Verdict on Mujib killers' death sentence Sunday
September 21, 2007
Source: Indian Muslims
Dhaka : Bangladesh's Supreme Court will Sunday decide whether it will allow an appeal against the verdict of a high court, which upheld the death sentences to 12 former army personnel in the murder of the country's founding father Sheikh Mujibur Rahman.
The country's longest trial has come to this stage after an appellate division bench of Justice Tafazzul Islam, Justice Joynul Abedin and Justice M. Hasan Ameen concluded the hearing in the petitions filed by five of the convicts, who are in jail and have sought permission to appeal against the High Court verdict.
If the court rejects the petitions Sunday, Mujib's assassination case will be finally disposed off and the five prisoners will have to face the gallows within two months.
The other convicts, who are absconding, will be executed after their arrest, New Age said Friday.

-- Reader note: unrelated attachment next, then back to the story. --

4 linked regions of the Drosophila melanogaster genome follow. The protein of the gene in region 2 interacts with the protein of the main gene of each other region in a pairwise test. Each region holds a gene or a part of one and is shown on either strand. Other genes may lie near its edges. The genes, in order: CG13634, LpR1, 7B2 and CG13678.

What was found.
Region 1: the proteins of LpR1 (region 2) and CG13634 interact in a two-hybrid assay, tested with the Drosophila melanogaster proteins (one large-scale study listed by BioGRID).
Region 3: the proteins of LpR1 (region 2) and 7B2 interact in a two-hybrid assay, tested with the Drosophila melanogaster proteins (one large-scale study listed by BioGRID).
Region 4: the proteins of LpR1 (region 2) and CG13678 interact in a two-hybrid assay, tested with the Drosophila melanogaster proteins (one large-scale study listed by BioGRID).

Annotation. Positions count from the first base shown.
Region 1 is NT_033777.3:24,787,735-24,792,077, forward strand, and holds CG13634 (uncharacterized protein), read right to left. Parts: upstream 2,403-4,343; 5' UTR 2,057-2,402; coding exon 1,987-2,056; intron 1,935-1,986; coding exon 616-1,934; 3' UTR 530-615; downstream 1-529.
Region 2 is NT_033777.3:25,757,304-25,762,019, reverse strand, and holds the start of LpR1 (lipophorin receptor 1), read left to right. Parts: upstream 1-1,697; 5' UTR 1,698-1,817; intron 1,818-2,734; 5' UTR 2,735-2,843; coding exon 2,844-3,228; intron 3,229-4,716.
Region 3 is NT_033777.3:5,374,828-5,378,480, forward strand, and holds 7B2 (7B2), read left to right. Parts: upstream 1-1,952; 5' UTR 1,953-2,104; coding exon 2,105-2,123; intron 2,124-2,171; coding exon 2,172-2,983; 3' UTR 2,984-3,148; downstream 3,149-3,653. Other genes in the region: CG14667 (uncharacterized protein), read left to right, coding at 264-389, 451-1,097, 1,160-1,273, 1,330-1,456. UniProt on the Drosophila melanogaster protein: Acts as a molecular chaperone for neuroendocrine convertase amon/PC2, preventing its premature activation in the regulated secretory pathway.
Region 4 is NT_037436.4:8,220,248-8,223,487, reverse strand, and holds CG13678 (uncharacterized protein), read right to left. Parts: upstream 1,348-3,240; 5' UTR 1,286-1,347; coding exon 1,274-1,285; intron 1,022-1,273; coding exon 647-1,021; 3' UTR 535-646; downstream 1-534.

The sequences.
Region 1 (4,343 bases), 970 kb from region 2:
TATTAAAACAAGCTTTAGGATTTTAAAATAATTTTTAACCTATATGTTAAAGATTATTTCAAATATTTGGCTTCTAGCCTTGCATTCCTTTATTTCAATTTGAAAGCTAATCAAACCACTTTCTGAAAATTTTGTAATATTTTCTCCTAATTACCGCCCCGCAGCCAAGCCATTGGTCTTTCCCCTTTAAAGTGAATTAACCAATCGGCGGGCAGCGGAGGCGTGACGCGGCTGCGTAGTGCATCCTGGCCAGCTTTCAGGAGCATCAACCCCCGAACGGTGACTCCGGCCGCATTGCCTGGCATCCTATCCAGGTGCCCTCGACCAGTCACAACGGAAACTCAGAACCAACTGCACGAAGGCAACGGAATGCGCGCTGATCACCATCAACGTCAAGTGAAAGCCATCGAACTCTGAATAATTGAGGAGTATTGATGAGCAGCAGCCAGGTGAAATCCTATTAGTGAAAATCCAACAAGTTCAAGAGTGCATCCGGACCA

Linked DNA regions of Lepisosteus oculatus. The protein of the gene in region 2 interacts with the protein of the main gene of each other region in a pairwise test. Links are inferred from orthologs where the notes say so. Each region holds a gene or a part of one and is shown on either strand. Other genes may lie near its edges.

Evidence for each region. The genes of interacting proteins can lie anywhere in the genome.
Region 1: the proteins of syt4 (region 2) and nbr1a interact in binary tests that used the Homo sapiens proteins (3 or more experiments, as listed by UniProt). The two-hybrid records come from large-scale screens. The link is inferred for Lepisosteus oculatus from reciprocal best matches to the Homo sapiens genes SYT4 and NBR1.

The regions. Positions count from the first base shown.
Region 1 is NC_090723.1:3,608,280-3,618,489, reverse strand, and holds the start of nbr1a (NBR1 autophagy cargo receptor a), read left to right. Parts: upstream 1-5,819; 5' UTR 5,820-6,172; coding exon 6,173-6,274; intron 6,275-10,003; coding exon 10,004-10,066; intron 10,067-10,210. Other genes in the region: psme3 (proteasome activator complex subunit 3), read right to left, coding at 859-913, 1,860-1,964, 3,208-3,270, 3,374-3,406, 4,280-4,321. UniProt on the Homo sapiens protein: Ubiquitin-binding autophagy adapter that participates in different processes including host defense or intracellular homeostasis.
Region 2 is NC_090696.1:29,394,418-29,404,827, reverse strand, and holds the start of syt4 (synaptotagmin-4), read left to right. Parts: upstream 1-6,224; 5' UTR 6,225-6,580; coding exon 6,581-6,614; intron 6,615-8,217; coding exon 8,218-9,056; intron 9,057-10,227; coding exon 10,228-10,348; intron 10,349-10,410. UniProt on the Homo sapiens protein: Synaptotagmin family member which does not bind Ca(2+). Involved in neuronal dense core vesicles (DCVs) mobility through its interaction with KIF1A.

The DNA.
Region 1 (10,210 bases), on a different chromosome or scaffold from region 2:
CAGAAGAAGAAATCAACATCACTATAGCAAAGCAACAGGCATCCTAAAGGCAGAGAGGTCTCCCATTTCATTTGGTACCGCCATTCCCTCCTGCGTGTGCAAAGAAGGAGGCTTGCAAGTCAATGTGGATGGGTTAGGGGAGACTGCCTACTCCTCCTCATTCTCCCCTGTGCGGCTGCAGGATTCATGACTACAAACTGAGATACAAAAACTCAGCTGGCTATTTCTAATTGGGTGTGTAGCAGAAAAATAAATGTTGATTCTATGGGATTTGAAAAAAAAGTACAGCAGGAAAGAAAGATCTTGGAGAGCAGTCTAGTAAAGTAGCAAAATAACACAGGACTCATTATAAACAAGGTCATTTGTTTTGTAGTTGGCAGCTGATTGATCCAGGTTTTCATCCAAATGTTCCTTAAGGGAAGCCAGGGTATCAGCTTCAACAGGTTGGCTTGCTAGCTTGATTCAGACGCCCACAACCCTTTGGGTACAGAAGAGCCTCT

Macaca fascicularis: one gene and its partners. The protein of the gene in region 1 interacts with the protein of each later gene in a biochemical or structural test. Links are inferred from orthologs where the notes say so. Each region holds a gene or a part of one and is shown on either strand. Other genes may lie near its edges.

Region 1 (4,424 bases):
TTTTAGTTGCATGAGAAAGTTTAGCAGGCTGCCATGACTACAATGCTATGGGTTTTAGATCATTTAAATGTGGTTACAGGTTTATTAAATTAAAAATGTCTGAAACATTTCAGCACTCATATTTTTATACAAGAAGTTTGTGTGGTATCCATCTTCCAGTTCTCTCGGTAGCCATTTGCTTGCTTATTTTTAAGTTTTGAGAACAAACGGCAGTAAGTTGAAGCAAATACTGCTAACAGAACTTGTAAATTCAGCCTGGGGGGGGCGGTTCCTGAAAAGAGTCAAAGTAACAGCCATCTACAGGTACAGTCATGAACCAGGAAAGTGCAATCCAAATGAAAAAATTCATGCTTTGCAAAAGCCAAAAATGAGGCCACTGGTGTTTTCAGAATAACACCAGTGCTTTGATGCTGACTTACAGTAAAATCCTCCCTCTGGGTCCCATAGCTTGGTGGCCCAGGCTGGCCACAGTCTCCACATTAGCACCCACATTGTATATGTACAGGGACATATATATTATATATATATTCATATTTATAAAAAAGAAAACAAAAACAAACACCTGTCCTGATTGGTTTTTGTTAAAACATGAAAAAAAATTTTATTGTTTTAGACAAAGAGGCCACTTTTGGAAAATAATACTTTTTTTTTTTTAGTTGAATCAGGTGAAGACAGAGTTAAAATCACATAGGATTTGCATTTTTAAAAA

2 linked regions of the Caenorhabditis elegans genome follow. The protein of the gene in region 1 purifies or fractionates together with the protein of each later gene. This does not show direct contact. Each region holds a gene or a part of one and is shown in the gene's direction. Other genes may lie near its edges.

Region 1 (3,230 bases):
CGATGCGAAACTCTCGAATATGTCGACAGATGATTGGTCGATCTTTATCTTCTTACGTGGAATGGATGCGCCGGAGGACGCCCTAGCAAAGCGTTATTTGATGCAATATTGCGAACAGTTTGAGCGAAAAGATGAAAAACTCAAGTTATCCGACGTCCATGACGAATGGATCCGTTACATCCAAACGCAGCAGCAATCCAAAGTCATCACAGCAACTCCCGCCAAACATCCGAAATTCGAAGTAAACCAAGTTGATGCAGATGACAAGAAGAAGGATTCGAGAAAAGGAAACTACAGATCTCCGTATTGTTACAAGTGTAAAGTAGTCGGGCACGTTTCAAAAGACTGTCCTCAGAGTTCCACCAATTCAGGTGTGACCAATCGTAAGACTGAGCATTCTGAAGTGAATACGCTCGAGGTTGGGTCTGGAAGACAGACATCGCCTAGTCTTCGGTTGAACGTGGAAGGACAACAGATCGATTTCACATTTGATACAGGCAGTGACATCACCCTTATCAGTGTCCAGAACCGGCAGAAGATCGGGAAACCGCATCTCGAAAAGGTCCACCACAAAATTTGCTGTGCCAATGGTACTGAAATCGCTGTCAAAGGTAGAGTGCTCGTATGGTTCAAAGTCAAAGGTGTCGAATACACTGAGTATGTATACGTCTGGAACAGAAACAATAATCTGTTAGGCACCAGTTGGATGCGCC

In case the court allows the condemned prisoners to appeal against their sentences, the appellate division will need to further hear the case. It started hearing the case July 7 after a six-year freeze.
The case had been shelved since Aug 16, 2001, because of a shortage of judges in the division capable of hearing the case. Some judges had felt "embarrassed" and had opted out.
Muhitul Islam, Mujib's personal assistant, filed a murder case with the Dhanmondi police Oct 2, 1996, 21 years after Mujib and his family members were assassinated by a group of army men on Aug 15, 1975.
Dhaka District and Sessions Judge Quazi Golam Rasul awarded death sentences to 15 of the 20 accused on Nov 8, 1998.
The High Court delivered a split verdict in the case Dec 14, 2000. Justice M. Ruhul Amin, senior judge of the High Court bench, upheld the death sentences of 10 convicts, while the other judge, A.B.M. Khairul Haque, retained the death sentences for all the 15.
On April 30, 2001, Justice M. Fazlul Karim, in the final High Court verdict in the case, upheld death sentences for 12 and acquitted three.
Syed Faruque Rahman, Sultan Shahriar Rashid Khan, Muhiuddin Ahmed and Bazlul Huda, who were in jail at the time, filed petitions with the appellate division, seeking permission to appeal against the verdict.
A.K.M. Mohiuddin Ahmed filed a similar petition after the US government sent him back to Bangladesh from Los Angeles June 17.